I can’t. I can’t.
And if I know you at all, you don’t want me to stop either. Because if I stop, if we all stop, it will be gone. And you can’t get it back. Once it’s gone, it’s gone.”

This has been echoing in my mind all day.

I’ve included so many of Daphna’s incredibly revealing lines so that I can return time and again, since it perfectly words my thoughts on paper, in case I ever need a refresher of my opinions before discussions occur with a Liam™…

Towards the end, the most pivotal scene had me nearly screaming inside. The stakes were raised so high, I could practically hear the characters screaming off the page, and it made for such an exhilarating, fulfilling ending.

Don’t put that …
Don’t you put that …

At this point, when Daphna’s anger at the shiksa is spilling over, I was at the very edge of my seat, low-key hoping for the story to end with a certain someone ending up injured… I got my tiny, victorious moment when Melody exposed her true face after her ongoing “peace love & unity” façade.

Take me to the hospital. I want to go to the hospital.
Yes! I’m bleeding! And that thing is rusty! I could have been—
It’s made of gold, gold doesn’t—
It was in someone’s mouth! I could have an infection. I want to go to the hospital.”

This right here shows how undeserving she is to join this family and wear something as sacred as the Chai necklace that Poppy saved through the Holocaust as the only family heirloom and symbol of his family massacred by the Nazis. So Melody, kindly, go back to sleep and starve.

Bad Jews should be required reading for any Jew contemplating non-Jews. It raises so many epic scope themes and ideas through thrilling truths that one must hear at least once in their lifetime. A few of those include, as the author notes in the preface: “Why was I born a Jew? What is the value of Judaism today? What does it mean when someone born a Jew moves away from the religion, and chooses not to pass it on to the next generation? What does it mean to watch something go extinct?”

I’ll recommend this play over and over to anyone that’ll listen.


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Rant Review: Risk! by Kevin Allison (Editor)

Oh man, I really was not expecting to be in the position of writing this bitter review, but, alas, here we are…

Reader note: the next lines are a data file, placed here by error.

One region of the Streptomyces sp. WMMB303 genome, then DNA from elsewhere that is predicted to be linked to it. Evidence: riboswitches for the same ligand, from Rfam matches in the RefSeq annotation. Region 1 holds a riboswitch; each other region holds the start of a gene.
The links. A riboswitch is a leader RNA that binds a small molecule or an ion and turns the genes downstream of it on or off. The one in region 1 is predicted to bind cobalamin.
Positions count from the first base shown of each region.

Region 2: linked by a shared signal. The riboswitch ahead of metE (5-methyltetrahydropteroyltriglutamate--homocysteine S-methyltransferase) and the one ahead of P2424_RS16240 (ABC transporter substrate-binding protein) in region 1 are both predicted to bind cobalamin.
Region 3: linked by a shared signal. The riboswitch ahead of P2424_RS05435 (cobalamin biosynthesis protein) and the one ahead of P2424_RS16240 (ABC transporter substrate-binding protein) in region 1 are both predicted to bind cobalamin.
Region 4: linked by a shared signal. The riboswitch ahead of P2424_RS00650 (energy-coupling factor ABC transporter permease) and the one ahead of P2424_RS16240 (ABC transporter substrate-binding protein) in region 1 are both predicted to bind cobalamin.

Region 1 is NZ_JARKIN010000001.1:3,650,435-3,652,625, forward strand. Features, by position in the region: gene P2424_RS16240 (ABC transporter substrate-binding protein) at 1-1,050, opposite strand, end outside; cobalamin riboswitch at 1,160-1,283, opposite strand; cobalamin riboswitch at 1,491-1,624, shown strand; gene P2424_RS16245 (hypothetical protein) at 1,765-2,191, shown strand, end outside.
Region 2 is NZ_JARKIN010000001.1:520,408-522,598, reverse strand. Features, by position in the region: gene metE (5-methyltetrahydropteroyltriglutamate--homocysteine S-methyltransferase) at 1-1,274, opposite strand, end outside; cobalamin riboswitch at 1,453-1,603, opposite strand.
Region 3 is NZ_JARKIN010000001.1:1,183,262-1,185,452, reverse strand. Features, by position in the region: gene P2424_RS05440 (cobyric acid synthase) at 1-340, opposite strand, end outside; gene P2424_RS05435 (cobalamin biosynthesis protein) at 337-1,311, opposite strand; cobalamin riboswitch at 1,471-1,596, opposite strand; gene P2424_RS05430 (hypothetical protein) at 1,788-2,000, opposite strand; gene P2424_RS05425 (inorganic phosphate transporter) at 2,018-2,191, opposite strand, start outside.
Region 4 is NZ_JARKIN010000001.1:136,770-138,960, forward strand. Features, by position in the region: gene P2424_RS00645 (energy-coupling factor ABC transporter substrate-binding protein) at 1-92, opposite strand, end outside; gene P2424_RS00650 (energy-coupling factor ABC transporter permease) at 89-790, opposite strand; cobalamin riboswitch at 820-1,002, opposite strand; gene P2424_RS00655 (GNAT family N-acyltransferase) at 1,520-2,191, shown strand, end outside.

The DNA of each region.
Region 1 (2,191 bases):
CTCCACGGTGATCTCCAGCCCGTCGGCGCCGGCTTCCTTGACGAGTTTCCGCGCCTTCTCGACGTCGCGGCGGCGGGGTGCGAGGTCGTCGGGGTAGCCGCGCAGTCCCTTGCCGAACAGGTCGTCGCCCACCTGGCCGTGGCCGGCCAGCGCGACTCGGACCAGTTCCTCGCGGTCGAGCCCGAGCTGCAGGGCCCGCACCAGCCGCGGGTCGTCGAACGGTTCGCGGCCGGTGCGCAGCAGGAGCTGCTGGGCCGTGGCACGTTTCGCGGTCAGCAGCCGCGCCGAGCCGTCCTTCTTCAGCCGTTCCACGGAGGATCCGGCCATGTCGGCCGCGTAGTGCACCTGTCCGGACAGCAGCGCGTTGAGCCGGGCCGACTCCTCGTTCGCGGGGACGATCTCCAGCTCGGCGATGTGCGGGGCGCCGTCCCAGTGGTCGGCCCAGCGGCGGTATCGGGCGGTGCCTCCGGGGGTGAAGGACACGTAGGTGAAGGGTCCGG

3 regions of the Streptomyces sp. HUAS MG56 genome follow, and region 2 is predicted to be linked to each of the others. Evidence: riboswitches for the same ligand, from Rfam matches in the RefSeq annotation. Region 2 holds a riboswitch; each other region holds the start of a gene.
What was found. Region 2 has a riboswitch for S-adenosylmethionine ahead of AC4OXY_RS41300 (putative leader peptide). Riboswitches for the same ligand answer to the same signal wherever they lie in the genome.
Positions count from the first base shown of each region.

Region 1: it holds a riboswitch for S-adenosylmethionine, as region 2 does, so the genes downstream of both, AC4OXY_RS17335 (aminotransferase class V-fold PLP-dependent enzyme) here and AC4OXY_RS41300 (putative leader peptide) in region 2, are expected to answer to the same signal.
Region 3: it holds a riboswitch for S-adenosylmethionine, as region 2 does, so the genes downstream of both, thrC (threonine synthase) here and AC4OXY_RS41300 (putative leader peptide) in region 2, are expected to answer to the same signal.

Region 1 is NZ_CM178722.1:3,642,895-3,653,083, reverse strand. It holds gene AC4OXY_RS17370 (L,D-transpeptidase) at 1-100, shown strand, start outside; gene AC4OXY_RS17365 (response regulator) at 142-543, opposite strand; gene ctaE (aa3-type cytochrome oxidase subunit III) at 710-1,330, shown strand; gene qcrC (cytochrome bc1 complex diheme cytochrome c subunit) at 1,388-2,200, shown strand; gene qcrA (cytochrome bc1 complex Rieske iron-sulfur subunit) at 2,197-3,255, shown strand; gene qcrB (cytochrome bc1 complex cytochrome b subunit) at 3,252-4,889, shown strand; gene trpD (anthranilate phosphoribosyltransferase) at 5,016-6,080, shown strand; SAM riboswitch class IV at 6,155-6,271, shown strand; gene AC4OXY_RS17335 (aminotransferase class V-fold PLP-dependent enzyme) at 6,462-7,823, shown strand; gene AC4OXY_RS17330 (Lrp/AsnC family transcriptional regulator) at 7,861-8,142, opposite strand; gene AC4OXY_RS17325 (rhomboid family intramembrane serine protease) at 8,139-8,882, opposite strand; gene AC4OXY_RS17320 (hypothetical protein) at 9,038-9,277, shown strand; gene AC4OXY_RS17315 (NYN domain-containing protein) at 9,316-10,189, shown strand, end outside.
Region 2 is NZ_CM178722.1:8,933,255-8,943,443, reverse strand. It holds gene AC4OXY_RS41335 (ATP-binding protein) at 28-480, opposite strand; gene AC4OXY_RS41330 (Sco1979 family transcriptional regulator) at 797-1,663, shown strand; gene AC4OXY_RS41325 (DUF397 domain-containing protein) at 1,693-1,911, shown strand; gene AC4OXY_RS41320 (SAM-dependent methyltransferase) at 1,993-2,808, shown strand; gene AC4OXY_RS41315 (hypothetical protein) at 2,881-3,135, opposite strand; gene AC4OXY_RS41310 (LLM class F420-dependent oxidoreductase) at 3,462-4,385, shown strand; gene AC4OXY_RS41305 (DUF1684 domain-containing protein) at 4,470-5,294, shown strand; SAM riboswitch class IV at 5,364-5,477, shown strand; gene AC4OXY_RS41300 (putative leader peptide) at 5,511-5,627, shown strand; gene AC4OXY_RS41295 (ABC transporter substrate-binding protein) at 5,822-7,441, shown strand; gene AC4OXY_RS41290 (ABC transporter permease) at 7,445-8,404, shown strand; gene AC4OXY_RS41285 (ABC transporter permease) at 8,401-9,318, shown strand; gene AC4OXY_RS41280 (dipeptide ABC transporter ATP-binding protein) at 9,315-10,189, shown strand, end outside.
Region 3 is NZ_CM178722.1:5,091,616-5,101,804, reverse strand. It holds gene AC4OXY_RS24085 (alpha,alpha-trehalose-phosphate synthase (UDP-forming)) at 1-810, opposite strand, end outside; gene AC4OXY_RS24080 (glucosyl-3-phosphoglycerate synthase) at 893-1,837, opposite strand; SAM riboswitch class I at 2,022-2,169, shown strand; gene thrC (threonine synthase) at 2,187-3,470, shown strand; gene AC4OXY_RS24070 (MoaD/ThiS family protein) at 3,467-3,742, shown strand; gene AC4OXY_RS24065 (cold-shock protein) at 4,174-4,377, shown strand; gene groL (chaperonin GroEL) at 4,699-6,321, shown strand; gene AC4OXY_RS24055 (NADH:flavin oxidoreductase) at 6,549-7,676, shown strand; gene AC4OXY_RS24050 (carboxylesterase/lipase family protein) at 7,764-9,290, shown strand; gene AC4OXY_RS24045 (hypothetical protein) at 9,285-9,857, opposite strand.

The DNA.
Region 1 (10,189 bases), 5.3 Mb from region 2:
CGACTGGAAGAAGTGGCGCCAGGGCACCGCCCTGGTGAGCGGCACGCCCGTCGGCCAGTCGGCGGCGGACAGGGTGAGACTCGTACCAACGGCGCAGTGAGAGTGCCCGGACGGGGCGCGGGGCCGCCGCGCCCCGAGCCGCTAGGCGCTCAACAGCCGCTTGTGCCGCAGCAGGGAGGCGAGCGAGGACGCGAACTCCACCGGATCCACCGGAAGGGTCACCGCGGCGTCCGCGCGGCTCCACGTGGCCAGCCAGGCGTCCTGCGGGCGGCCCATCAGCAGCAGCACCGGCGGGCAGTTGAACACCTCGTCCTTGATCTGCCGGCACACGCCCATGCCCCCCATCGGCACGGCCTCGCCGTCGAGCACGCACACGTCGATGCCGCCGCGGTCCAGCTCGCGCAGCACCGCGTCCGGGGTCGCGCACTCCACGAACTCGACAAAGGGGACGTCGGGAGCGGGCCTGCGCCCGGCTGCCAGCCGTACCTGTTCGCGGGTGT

It’s funny, really, because I went into Risk! the MOST excited after having read the very first story and received such a positive feeling throughout my reading, which is exactly what made me request a copy from the publisher, who kindly provided one. With Great Beauty by A. J. Jacobs is a story set on finding an online match for his babysitter who “happens to be crazy hot.” The author talks to guys he meets online through her profile, which grants him an insider’s look into what it means to be a beautiful woman, living vicariously through her: “because with great beauty comes great responsibility.”

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An incredible start to the collection; it set the mood for what’s to come, in my mind. And yet I continued reading only to discover how utterly mistaken I was. The introducing story is the peak of happiness that this collection hits.

I was expecting this to be in the vein of The Moth Presents All These Wonders by Catherine Burns, where we have a mix between the happy and sad, tragic and wistful. But this is just non-stop tragedy thrown your way, and I felt misled.

The consecutive stories that follow in Risk! all settle for the same damn shock-factor: death. It all comes across quite jarring since nearly every essay settles for announcing these out-of-nowhere deaths and suicides and killings. There’s no build-up preparing the reader; it’s like those jump-scares in horror movies that are only there to shake you up and don’t add depth to the story.

Also, some trigger warnings before certain pivotal stories would’ve been much appreciated. I settled for checking out the Q&A at the end of each essay to get a clue for what’s ahead. There are deeply unsettling stories featured in here that at times made me feel physically revolted, enough to lower my need to reach for this book. It’s sad that these jarring stories came to overshadow those that are full of fragile, wide open, lingering truths.

Taking away filters may be fun for the teller, but I don’t want anyone else to be hurt.

Unfortunately, that’s not even the worst of it all. The worst of it all I can grant to Nimisha Ladva’s An American Family. Oh damn, my heart beats furiously just thinking about where to start with this one.